Active ingredient prescribing

Using active ingredient names on prescriptions helps increase community awareness, promote uptake of generic and biosimilar medicines and contribute to a financially sustainable PBS.

Active ingredient prescribing

Improving medicine knowledge, maintaining choice

PBS (Pharmaceutical Benefits Scheme) and RPBS (Repatriation Schedule of Pharmaceutical Benefits) prescriptions now need to include information about the active ingredients in each medicine. The inclusion of active ingredients on prescriptions will be mandatory from 1 February 2021. This initiative supports other government activities underway that encourage general awareness around active ingredients, such as the TGA initiative to make active ingredient names on medicine packaging easier to locate and read. 

Active ingredient prescribing aims to:

  • ensure the identification of active ingredient names on all PBS and RPBS prescriptions
  • encourage greater consistency in how medicines information is displayed
  • increase patients' understanding of the medicines they are taking
  • support conversation between consumers, prescribers and pharmacists about options for generic and biosimilar medicines that contain the same active ingredients (and are often cheaper).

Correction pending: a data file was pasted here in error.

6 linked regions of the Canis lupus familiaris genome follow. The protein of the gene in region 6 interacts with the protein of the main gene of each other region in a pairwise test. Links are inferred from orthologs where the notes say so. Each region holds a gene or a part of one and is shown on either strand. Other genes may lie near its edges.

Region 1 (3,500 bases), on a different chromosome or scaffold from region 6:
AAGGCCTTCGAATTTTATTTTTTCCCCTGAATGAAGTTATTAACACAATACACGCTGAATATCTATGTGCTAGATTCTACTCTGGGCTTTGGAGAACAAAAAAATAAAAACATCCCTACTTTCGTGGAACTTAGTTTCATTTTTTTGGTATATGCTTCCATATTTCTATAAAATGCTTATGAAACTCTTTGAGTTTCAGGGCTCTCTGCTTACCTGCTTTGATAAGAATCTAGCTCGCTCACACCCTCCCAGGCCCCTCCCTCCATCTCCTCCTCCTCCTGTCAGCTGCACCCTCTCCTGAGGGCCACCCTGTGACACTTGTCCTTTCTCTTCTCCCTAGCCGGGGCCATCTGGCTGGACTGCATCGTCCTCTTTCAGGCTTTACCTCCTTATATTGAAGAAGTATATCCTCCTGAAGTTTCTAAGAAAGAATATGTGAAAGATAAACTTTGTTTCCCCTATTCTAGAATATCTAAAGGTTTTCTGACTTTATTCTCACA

Under the regulations, prescribers are required to include the active ingredient on all PBS and RPBS prescriptions except for:

  • handwritten prescriptions
  • paper-based medication charts in residential aged care settings
  • medicines with four or more active ingredients, and
  • a small number of items specifically excluded from active ingredient prescribing. 

A transition period has been arranged to ensure prescribers have sufficient time to update prescribing software to versions which meet the new requirements. From 1 February 2021, PBS/RPBS prescriptions must meet these requirements.

To support pharmacies, and ensure consumers have continued access to PBS/RPBS subsidised medicines during the transition, the Department has agreed to provide a six-month grace period for pharmacy, ceasing 31 July 2021. 

Within this period, if a pharmacy receives a prescription that does not meet active ingredient prescribing requirements, the pharmacist should contact the prescriber and request the prescription be re-issued. If the prescriber is unable to issue a compliant prescription for any reason, the pharmacy may supply and claim for the medicine as normal under the PBS or RPBS without penalty. 

From 1 August 2021, new prescriptions that do not meet active ingredient prescribing requirements cannot be dispensed as PBS prescriptions and will need to be reissued in alignment with active ingredient prescribing requirements, or dispensed as private prescriptions.

Read more about this initiative. 

Documents prepared by the Australian Commission on Safety and Quality in Health Care to support clinicians are also available:

  • A user guide to support prescribers
  • A fact sheet for clinicians
  • List of Medicines for Brand Consideration
  • List of Excluded Medicinal Items

Any questions about active ingredient prescribing should be addressed to [email protected]

     

    NPS MedicineWise resources for health professionals

     
     

    Find out more